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By Margot Baruch*
Before CEDAW there was no international legal mechanism in place that called on states to assess gender inequalities in their country. The Convention draws attention to 30 articles that deal with discrimination on the basis of being a woman. The treaty is divided into six parts - all related to ensuring that women are able to enjoy their “fundamental human rights, in the dignity and worth of the human person and in the equal rights of men and women and have determined to promote social progress and better standards of life in larger freedom,” as stated in the preamble of the UDHR [Universal Declaration of Human Rights].
Though the US has not ratified CEDAW, San Francisco, in 1998, became the first municipality to adopt CEDAW. A group of rights-based organizations, including WILD for Human Rights (Women's Institute for Leadership and Development) and Amnesty International, worked with local government officials to pass and implement CEDAW. They aggressively launched gender analysis strategies to ensure that local government activities were aware of their effects on all genders. The city departments gathered data on how women were affected by or made use of city services and tracked the effects with a number of indicators ranging from immigration status to age to sexual orientation. The municipality educated themselves with a gender-aware lens so that they could assess their data appropriately. As a result, a number of policies were implemented citywide, such as flexible work schedules which allowed more women (and men) with family responsibilities to work for the city; harsher sentences for domestic abusers were put in place; and increased presence of streetlights in poorly lit areas to help women feel safer at night and to combat violence against women on city streets.
In 2010, the US has still not ratified the Convention. There has been a strong civil society push to get the White House to pay more attention to this enormous gap in US’s attainment of universal human rights. CEDAW ratification is within the US’s national interest and has the potential to foster international dialogue and cooperation to improve women’s lives in the US. For example, CEDAW would ensure that economic policies build in specific applications for women. Combined with the Convention on the Elimination of Racial Discrimination, which the US has already ratified, these two conventions will provide a firm framework to address gender and racial discrimination domestically.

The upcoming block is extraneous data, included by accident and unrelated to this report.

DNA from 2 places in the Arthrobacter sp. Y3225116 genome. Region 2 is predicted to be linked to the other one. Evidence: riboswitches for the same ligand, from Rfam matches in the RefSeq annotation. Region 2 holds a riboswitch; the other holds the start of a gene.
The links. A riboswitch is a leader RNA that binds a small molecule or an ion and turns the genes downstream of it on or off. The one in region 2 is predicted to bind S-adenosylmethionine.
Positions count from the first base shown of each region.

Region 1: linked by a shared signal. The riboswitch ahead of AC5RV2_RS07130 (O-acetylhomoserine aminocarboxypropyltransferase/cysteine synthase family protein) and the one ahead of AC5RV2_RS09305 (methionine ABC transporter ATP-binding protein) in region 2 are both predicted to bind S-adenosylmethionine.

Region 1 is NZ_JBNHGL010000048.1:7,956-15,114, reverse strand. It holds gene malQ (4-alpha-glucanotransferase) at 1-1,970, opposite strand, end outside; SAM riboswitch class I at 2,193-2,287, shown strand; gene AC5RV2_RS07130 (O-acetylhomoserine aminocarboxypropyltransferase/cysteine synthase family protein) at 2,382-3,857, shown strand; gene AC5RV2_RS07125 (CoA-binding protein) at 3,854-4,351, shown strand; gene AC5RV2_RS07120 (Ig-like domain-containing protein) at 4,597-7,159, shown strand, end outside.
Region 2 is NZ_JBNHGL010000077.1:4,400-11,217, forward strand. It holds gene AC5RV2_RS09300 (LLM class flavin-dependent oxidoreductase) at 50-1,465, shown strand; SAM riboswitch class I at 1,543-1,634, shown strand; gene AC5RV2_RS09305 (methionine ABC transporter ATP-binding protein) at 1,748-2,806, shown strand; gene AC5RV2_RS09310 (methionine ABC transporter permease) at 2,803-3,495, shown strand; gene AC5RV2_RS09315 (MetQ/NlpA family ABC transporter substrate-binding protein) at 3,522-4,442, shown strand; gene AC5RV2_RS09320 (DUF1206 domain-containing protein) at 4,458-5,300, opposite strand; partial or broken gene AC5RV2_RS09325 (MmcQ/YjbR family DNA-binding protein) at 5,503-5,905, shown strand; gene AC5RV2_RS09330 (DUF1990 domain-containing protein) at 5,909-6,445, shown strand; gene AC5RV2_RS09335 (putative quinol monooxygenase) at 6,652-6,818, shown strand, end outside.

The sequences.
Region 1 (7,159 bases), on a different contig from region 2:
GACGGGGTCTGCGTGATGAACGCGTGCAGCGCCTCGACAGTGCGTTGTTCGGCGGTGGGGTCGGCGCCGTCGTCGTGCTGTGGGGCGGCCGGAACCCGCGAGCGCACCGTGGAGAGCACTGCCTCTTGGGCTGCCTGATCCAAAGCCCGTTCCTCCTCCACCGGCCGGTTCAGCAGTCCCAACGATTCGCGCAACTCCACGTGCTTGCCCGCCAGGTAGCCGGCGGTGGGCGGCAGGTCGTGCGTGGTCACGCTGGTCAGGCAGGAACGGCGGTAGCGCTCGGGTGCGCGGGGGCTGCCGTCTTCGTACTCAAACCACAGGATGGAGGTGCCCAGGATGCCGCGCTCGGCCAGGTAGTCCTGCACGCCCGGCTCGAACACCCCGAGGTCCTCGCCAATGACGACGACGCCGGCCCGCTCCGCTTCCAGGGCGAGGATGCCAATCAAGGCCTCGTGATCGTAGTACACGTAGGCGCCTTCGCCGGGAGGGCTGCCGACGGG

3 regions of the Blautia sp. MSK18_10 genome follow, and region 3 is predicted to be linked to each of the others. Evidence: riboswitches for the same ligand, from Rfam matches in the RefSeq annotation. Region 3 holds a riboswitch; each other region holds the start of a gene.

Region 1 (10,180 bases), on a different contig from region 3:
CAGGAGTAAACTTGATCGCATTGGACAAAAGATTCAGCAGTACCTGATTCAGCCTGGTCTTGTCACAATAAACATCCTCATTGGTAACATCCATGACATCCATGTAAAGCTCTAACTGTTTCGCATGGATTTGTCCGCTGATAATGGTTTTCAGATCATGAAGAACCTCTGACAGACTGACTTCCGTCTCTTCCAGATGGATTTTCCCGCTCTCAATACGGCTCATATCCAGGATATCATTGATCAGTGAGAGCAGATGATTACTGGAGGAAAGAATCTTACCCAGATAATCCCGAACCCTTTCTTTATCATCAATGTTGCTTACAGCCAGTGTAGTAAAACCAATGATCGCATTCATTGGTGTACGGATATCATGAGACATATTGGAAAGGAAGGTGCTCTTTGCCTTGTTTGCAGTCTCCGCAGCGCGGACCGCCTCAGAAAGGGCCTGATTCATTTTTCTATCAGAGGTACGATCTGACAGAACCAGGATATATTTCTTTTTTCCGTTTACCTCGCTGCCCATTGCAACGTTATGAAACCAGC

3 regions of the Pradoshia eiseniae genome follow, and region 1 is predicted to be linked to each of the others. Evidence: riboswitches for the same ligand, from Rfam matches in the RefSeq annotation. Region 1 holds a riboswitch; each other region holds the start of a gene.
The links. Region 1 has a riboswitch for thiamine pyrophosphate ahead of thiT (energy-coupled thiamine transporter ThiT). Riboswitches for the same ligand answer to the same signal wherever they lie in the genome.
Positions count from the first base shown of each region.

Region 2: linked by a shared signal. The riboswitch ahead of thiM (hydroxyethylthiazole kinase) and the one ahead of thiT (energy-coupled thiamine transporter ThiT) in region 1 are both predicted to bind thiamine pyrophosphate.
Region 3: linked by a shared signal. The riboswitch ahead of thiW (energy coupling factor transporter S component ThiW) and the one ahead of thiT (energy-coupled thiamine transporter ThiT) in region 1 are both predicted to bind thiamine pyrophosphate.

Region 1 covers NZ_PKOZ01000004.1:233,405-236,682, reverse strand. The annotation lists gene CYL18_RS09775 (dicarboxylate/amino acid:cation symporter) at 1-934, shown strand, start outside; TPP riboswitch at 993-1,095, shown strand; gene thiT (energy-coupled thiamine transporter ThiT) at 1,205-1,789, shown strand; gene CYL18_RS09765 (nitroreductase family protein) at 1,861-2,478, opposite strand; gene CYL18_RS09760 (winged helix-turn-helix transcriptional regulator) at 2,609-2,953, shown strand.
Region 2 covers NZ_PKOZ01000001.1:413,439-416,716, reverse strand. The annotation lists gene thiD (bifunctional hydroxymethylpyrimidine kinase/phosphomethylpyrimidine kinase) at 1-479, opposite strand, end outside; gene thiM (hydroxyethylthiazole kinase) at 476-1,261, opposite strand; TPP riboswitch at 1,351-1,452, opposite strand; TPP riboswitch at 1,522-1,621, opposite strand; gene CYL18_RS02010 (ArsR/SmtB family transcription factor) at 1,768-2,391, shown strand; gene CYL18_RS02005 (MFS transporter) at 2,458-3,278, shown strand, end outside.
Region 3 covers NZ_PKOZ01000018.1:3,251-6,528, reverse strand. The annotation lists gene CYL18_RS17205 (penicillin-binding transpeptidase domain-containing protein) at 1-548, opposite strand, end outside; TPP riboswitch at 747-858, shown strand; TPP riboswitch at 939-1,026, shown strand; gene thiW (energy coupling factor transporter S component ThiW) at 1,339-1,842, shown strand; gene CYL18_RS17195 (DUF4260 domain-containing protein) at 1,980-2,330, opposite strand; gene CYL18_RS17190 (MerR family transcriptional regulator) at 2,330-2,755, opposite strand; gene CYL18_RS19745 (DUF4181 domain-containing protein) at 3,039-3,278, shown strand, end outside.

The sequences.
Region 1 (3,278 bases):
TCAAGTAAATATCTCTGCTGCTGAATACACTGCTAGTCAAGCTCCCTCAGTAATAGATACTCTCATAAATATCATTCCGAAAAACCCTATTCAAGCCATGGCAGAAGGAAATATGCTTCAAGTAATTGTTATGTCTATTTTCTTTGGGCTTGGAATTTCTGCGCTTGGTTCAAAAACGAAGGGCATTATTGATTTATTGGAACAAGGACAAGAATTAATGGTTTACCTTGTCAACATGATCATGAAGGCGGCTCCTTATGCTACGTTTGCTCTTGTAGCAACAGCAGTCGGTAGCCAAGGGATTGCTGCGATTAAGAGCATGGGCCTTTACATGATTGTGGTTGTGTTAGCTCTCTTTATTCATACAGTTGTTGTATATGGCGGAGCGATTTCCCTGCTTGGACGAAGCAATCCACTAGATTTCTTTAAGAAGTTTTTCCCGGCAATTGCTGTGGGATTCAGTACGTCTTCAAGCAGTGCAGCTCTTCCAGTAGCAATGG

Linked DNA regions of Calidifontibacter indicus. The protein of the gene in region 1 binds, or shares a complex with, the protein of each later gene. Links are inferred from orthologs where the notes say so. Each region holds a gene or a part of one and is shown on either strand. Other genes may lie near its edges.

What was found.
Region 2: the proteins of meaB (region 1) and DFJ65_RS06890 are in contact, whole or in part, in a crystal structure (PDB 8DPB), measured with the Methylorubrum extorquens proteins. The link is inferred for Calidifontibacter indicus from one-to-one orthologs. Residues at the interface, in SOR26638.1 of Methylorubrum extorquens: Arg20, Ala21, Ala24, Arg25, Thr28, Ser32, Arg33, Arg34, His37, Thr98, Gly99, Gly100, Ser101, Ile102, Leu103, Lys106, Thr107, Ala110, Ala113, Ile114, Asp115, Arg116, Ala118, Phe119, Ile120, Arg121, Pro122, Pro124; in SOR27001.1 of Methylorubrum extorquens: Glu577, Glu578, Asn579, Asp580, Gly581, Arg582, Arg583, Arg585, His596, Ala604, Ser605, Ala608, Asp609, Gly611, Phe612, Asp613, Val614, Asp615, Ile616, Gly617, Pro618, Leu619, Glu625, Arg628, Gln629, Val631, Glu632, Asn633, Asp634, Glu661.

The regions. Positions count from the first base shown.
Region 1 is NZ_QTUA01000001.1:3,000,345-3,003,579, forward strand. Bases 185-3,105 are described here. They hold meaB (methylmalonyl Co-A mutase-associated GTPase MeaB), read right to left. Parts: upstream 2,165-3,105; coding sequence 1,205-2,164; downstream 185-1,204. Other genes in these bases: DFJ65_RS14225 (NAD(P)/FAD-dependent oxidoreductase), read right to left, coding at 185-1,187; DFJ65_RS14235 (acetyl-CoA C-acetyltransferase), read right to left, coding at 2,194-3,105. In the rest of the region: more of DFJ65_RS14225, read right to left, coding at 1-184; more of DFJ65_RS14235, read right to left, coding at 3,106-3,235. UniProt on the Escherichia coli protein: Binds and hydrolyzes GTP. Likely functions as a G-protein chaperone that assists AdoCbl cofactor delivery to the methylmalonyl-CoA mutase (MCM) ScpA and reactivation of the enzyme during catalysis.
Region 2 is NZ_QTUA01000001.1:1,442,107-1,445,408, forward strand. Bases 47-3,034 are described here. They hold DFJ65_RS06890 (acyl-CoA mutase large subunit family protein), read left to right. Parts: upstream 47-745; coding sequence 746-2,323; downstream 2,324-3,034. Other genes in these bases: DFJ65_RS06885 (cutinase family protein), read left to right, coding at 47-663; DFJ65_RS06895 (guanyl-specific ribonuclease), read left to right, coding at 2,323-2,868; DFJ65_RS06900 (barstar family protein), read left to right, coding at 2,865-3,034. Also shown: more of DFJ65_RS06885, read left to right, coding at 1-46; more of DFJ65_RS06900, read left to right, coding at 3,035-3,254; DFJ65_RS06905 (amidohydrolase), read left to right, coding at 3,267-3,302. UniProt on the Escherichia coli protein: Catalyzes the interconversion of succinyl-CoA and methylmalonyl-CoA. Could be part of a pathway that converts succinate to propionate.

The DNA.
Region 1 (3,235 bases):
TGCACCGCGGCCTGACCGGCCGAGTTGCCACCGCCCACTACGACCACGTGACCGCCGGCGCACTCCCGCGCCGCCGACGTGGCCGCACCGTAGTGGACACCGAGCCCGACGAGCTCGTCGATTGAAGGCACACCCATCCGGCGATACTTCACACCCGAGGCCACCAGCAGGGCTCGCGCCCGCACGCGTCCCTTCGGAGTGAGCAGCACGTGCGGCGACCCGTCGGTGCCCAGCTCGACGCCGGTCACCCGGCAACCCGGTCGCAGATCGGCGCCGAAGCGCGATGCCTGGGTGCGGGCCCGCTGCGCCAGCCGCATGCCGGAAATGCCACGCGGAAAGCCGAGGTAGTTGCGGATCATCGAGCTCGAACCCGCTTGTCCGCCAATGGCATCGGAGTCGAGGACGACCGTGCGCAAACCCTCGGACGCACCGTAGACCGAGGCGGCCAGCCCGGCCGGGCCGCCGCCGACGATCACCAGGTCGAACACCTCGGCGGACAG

Finally, CEDAW is not the final remedy to achieve equality, but it is a solid entry point. Over the last 30 years, CEDAW has impacted women worldwide and will continue to grow stronger as more countries implement the promises they have made to advance women’s rights.
We need to end US exceptionalism and ratify CEDAW now!
*Margot Baruch, Program Coordinator at the Center for Women's Global Leadership, supports and maintains CWGL's UN advocacy work including the UN Reform processes, the GEAR Campaign, attends and documents UN special sessions and meetings, composes the quarterly e-newsletter and provides outreach, networking and design support for major events and ongoing projects. She earned her B.A. in Women's and Gender Studies with a minor in Spanish at Rutgers University in 2005. In 2006, she spent time in El Salvador as a Peace Corps volunteer building cross-cultural relationships with local government and community groups. From 2007-2009, she volunteered at a local Rape Crisis Center as a Confidential Sexual Assault Advocate, supporting and assisting survivors of rape and sexual assault. She began her M.S. in Global Affairs at Rutgers Newark in 2009 focusing on human rights.